The End of Charity Fund Raising

The kind-hearted and generous folk of Sydney’s Eastern Suburbs are hereby advised that all charitable fundraising activities must cease forthwith. Consequently, residents are no longer permitted to organise, or donate to, charitable efforts such as the Wardy Claus Christmas present drive for sick kids. Also prohibited are the annual Mullet Pro at Tamarama Beach raising awareness of mental health issues, and Boards for Bushfires from the Bronte Boardriders. Sophie Smith can no longer Run for Premature Babies, and any other activities designed to harness goodwill for the betterment of the world are outlawed.

The aforementioned charitable undertakings may only resume when:

  • Every royal family, everywhere in the world, abdicates the throne and redistributes their enormous ill-gotten wealth among the great unwashed.
  • Every single cigarette smoker (or vaper) on the planet quits their disgusting, self-indulgent and destructive habit and donates their smoking (or vaping) money to charity.
  • People stop paying $AU90 to have their fur baby receive a massage.
  • Multinational corporations pay the tax they are required, at law, to pay.
  • Corporations return the taxpayer-funded JobKeeper payments they received while recording massive profits during a pandemic. Go!
  • The world’s major religions release the substantial wealth hoarded in sites such as the Vatican, and direct it to the less fortunate: blessed are the poor.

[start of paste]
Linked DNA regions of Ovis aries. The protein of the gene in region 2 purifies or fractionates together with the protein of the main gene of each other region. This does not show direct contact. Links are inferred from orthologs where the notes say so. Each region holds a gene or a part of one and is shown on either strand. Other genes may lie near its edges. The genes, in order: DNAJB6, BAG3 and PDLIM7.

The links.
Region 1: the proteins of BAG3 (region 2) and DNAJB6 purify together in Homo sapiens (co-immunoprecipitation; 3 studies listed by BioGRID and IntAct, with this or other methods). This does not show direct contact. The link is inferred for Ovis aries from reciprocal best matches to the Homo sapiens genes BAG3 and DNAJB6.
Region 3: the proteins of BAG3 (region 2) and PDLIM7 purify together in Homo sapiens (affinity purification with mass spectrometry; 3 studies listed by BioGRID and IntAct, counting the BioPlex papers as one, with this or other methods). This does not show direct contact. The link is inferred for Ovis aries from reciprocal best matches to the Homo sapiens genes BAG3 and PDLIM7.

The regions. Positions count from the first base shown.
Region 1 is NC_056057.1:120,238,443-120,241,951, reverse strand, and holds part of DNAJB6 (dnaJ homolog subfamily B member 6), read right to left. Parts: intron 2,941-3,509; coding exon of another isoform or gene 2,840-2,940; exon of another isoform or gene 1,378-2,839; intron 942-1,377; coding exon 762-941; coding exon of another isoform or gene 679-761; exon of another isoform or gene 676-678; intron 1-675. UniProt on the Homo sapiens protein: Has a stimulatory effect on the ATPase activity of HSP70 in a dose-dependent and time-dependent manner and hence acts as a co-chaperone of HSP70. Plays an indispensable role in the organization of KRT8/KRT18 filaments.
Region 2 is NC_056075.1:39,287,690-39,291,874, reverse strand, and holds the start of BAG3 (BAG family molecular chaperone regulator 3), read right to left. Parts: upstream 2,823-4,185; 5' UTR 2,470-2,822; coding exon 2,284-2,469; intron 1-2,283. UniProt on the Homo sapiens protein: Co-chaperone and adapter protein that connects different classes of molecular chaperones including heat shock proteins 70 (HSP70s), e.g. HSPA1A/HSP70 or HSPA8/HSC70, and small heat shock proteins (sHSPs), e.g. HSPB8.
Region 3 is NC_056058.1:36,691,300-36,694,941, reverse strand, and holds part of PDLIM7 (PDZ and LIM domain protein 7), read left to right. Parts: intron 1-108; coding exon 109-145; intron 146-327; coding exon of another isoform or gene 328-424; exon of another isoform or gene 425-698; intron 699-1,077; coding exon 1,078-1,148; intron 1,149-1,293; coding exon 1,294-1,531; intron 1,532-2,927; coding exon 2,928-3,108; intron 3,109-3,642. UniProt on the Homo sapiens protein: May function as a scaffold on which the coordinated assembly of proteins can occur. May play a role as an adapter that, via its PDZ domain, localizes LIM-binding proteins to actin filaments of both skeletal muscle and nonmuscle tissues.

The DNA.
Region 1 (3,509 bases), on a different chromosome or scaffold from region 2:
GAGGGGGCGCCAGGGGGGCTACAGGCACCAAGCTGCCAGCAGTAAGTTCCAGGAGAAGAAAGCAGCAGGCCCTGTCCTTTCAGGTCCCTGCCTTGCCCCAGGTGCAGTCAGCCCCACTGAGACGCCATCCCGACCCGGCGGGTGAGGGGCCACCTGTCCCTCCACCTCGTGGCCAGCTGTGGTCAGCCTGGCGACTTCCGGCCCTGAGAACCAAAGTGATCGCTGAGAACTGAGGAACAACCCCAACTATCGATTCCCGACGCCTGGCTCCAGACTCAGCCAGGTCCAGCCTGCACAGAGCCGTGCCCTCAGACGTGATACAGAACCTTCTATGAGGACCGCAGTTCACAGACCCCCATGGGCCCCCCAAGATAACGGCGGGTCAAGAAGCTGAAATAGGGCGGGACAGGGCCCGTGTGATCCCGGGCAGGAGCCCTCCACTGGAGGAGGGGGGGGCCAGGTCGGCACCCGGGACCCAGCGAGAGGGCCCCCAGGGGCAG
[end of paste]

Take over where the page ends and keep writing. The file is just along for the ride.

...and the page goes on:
• Celebrities stop spending $1315 for a dog collar, $550 for a dog leash, and $84,000 on a car for their 9-year-old daughter.
  • The Australian government reverses the decision to spend $500 million to glorify war.
  • Church organisations in Australia stop defending paedophile priests and redirect the exorbitant legal fees to their parishioners throughout the world. Just drop it off at Vinnies.
  • FIFA and the IOC pay every person who works at their major events, such as the 2023 Women’s World Cup, including the volunteers whose work is essential to the conduct of those events.
  • Local politicians replace pink flowers with institutional change next International Women’s Day.
  • Mattias Cormann pays for his own international flights.
  • Fees for the country’s aged-care facilities do not pay for mansions with tennis courts and swimming pools.
  • The most expensive and elaborate building in the village or town of so many developing nations is not the church, synagogue, mosque, temple or other religious house of worship.
  • Australian taxpayers see a return on the $190,000 Scott Morrison spent on an empathy consultant.
  • Parliamentary pensions are paid on merit.
  • NSW Labor politicians stop shopping at Aldi.

In the interim, residents are advised that special dispensation will be given to GoFundMe pages raising money for highly-paid homophobes and reality TV failures seeking social media stardom.

Image: http://www.istockphoto.com

First published in The Beast magazine, July 2021

Tony Abbott: ‘Let Drug Addicts Die.’

Former Prime Minister of Australia Tony Abbott has demanded that all drug addicts in Australia be refused medical treatment or rehabilitation and be left to die.